New Treasures: The Best Science Fiction and Fantasy of the Year, Volume Six

New Treasures: The Best Science Fiction and Fantasy of the Year, Volume Six

years-best-sf-sixIn the days of my halcyon youth (no, I’m not 100% sure what that word means either, but I’ve always liked it), I used to look forward to the Year’s Best SF collections from Terry Carr, Lin Carter, and Donald Wollheim. I was still being introduced the riches of the field, and those Best Of volumes were a terrific shortcut to discovering the finest writers out there.

In our modern times this tradition is carried on by Rich Horton, David Hartwell & Kathryn Cramer, Gardner Dozois, and the talented Mr. Jonathan Strahan, who’s now up to his sixth volume of The Best Science Fiction and Fantasy of the Year.

I’ve found his past collections excellent, and this year looks to be no exception. Here’s a peek at the contents:

An ancient society of cartographer wasps create delicately inscribed maps; a bodyjacking parasite is faced with imminent extinction; an AI makes a desperate gambit to protect its child from a ravenous dragon; a professor of music struggles with the knowledge that murder is not too high a price for fame; living origami carries a mother’s last words to her child; a steam girl conquers the realm of imagination; Aliens attack Venus, ignoring an incredulous earth; a child is born on Mars…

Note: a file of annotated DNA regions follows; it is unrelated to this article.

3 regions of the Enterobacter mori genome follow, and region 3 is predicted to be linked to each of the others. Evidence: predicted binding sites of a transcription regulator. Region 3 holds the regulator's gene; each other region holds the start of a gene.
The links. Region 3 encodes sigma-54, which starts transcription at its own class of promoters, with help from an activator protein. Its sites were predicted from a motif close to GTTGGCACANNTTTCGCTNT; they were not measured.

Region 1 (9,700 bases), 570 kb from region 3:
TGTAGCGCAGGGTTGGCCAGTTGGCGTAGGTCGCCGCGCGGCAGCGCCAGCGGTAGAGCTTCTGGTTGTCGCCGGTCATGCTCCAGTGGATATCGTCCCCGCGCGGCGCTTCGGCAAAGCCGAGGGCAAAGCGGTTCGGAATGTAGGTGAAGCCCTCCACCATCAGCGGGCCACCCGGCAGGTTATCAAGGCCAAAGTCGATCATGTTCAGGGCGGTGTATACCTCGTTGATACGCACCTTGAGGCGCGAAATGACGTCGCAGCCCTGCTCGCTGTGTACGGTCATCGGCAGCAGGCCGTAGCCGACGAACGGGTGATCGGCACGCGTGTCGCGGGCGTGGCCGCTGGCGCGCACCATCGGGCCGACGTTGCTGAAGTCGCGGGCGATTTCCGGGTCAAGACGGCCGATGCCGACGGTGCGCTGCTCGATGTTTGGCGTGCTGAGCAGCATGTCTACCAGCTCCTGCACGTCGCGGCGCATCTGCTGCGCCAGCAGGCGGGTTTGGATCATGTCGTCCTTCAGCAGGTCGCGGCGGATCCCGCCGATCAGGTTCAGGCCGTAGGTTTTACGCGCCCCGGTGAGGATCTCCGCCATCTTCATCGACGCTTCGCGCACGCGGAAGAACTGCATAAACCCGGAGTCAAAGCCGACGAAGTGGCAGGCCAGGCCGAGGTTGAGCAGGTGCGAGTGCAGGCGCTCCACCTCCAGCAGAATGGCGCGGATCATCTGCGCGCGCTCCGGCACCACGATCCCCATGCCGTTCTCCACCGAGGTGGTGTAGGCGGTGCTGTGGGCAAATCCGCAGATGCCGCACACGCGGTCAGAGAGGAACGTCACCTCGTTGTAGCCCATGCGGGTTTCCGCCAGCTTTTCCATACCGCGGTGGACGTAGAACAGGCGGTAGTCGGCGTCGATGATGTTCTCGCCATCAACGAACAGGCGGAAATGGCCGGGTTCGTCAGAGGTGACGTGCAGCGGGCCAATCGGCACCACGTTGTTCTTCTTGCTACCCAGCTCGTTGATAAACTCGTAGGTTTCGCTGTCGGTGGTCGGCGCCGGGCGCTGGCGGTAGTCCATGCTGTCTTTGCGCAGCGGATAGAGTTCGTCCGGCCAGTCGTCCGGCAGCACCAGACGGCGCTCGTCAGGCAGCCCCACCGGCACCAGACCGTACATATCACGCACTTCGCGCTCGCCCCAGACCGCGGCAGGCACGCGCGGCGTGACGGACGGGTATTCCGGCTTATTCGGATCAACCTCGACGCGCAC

For the sixth year in a row, master anthologist Jonathan Strahan has collected stories that captivate, entertain, and showcase the very best the genre has to offer. Critically acclaimed, and with a reputation for including award-winning speculative fiction, The Best Science Fiction and Fantasy of the Year is the only major “best of” anthology to collect both fantasy and science fiction under one cover.

The Best Science Fiction and Fantasy of the Year, Volume Six is published by Night Shade Books. It is 606 pages for $19.99 in trade paperback, with a cover by Sparth.  Buy it online from one of my favorite book sellers, Mark V. Ziesing at

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Sarah Avery

Once upon a time, Aeolus the Lord of Winds had a daughter named Alcyone. Alcyone loved a mortal man, Ceyx, King of Thessaly. Ceyx sailed off to war, as kings will, and drowned. In her grief at hearing the news, Alcyone threw herself into the sea. Aeolus lifted her in the wind and carried her to where her husband’s body drifted in the waves. The gods, in a moment of mercy, transformed the lovers into kingfisher birds, which the Greeks named alcyon. Ceyx and Alcyone could only be together on the sea, so they built a floating nest, and for fourteen days every year, Aeolus stills the winds and calms the waves so his daughter’s children can hatch. Those fourteen days of calm at midwinter are the original halcyon days.

Ovid’s version of the story is glorious. I like Mary Zimmerman’s take on Alcyone in the play adaptation of Metamorphoses even better than Ovid’s.

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